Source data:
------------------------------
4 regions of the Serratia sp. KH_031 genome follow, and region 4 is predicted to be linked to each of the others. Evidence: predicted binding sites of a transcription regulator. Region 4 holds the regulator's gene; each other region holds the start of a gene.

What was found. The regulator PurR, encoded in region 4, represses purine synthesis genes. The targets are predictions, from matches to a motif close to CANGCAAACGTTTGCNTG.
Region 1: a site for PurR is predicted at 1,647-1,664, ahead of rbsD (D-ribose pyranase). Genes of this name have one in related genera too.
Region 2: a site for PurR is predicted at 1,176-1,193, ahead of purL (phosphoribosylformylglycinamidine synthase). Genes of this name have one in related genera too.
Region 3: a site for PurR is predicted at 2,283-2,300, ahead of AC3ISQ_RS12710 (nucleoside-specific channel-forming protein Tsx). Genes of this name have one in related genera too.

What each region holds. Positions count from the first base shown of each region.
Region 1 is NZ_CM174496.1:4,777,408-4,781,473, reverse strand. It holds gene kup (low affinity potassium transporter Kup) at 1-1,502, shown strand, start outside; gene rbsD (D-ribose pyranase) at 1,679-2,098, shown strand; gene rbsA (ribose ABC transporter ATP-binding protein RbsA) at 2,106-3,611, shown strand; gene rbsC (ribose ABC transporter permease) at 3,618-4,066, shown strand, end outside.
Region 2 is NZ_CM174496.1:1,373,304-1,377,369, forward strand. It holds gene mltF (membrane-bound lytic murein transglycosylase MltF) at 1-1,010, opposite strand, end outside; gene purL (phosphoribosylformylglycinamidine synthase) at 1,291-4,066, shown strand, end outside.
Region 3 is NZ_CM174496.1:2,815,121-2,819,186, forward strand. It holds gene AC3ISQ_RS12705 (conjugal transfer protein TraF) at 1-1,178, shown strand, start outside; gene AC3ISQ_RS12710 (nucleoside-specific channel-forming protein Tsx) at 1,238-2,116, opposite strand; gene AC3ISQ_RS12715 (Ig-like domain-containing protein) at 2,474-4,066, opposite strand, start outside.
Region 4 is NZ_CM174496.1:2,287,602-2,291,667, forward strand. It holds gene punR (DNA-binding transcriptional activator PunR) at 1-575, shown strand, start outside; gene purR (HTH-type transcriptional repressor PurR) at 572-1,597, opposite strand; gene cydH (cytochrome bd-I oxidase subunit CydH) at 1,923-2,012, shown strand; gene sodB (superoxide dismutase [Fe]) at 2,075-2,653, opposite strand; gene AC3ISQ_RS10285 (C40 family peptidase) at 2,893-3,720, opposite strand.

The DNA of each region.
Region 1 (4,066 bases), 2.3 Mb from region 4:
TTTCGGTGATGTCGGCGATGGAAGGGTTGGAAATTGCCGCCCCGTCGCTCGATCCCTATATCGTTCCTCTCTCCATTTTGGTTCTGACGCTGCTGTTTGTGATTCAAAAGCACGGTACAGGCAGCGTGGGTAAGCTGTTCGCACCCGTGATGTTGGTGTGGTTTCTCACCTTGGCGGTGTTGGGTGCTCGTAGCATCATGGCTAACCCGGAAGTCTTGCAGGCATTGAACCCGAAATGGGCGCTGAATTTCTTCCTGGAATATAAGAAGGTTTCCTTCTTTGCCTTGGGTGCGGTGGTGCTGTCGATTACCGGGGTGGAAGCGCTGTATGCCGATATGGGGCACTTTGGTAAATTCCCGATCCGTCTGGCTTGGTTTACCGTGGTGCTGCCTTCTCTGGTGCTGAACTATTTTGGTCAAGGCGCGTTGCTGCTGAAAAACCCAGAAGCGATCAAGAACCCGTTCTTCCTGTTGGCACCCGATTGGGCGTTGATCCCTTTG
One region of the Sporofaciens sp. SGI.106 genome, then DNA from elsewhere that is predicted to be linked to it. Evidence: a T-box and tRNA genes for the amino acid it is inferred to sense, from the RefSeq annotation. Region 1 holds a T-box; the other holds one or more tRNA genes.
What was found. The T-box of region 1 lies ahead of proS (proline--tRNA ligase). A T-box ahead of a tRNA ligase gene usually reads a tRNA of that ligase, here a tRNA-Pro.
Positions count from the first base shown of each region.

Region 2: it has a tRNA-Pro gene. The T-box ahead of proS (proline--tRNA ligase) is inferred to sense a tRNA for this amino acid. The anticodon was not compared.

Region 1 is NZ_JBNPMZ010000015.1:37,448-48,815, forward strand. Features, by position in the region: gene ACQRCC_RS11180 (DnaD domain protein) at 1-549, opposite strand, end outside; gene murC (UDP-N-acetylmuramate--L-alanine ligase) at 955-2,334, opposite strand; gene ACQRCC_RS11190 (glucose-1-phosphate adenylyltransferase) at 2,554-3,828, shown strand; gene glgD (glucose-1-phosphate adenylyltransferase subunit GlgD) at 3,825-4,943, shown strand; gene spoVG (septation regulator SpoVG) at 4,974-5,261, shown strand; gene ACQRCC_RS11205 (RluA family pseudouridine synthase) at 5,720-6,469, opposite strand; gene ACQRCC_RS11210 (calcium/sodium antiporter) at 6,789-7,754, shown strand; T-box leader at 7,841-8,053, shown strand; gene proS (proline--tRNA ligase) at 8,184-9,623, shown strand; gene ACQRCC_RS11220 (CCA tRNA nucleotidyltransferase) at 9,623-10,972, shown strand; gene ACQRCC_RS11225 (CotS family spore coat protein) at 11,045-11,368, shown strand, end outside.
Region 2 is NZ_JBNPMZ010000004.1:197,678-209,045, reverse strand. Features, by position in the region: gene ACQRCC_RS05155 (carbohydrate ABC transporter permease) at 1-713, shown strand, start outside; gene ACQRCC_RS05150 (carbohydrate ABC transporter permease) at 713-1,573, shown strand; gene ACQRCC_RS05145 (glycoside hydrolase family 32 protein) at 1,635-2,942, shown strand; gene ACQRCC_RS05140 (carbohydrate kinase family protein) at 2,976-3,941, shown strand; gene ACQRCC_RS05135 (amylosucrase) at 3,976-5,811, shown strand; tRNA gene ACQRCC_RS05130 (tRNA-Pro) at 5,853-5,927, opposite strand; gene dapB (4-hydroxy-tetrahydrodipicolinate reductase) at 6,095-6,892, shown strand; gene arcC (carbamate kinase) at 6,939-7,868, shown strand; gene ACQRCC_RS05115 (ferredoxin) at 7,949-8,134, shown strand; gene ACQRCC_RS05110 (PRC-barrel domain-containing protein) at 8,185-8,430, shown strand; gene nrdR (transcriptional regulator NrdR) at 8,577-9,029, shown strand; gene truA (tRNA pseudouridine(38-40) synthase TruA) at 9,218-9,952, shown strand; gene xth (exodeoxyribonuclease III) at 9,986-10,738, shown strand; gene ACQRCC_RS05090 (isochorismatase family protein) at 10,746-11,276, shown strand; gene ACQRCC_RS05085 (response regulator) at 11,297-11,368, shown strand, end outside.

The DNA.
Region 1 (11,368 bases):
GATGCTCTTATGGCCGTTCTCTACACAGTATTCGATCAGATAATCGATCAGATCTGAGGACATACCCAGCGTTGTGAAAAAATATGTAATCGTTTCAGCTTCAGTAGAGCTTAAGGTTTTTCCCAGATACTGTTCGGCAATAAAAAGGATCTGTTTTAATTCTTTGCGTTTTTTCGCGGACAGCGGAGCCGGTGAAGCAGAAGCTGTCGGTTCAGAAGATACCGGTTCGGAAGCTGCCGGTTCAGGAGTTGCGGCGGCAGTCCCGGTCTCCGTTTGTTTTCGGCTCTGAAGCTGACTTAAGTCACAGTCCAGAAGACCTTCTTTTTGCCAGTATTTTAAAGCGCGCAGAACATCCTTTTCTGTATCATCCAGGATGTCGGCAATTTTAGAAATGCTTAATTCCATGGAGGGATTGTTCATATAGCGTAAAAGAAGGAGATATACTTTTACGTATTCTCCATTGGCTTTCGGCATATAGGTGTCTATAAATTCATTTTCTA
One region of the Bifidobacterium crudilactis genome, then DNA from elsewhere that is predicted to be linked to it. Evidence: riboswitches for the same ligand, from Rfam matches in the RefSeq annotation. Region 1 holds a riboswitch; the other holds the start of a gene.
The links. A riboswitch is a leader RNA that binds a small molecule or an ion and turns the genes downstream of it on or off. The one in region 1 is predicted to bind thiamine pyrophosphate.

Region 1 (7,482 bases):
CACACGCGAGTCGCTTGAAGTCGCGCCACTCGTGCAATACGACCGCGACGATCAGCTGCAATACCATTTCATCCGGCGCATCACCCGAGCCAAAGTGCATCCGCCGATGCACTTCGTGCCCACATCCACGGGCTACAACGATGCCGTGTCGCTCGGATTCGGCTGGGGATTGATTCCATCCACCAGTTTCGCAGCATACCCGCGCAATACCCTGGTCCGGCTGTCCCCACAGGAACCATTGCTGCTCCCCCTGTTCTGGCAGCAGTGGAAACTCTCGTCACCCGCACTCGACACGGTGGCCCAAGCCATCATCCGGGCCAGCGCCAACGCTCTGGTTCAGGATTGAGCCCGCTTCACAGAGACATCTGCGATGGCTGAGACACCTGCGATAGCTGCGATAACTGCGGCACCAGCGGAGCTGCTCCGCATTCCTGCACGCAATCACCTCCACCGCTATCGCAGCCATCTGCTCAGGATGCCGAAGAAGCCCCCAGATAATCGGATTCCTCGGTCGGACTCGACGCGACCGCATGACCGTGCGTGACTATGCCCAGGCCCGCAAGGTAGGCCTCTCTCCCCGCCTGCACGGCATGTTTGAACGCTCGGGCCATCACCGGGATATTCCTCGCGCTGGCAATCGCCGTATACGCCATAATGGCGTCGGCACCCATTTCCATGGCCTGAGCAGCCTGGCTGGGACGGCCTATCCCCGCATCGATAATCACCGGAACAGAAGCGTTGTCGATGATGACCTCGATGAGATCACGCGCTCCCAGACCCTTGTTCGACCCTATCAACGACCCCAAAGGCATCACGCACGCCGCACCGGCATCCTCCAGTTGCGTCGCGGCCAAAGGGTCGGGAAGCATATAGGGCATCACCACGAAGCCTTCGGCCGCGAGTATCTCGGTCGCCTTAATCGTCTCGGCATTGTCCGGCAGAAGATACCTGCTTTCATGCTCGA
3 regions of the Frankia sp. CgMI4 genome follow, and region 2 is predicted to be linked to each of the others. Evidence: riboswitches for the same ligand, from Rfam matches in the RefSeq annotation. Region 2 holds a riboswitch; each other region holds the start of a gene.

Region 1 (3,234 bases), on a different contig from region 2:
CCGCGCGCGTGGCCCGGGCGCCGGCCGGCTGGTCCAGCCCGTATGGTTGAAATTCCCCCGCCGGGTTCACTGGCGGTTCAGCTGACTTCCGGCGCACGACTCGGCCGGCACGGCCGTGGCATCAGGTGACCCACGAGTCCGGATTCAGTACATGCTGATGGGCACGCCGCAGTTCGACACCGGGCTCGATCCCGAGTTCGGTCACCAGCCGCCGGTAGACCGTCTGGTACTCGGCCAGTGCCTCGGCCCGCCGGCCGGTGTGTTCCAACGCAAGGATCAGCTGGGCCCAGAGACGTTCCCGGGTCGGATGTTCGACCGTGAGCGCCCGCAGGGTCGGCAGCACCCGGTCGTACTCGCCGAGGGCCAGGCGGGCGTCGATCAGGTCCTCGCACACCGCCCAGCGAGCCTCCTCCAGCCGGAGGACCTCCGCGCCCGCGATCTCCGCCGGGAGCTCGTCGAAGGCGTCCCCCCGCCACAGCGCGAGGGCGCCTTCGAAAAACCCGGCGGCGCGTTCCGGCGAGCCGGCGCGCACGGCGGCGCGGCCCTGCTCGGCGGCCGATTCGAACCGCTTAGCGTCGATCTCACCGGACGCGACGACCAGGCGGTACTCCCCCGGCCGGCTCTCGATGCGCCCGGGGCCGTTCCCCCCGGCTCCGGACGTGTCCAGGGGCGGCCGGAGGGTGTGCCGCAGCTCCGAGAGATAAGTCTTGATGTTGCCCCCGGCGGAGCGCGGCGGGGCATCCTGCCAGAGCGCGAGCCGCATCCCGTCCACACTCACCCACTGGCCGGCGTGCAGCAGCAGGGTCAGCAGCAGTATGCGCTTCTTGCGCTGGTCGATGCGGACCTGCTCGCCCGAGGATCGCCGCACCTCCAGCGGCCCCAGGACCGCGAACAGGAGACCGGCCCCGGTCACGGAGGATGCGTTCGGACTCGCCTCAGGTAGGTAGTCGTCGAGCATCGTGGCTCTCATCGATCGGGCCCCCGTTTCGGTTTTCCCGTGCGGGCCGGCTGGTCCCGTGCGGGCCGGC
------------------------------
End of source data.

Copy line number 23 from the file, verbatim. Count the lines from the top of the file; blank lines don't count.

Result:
One region of the Bifidobacterium crudilactis genome, then DNA from elsewhere that is predicted to be linked to it. Evidence: riboswitches for the same ligand, from Rfam matches in the RefSeq annotation. Region 1 holds a riboswitch; the other holds the start of a gene.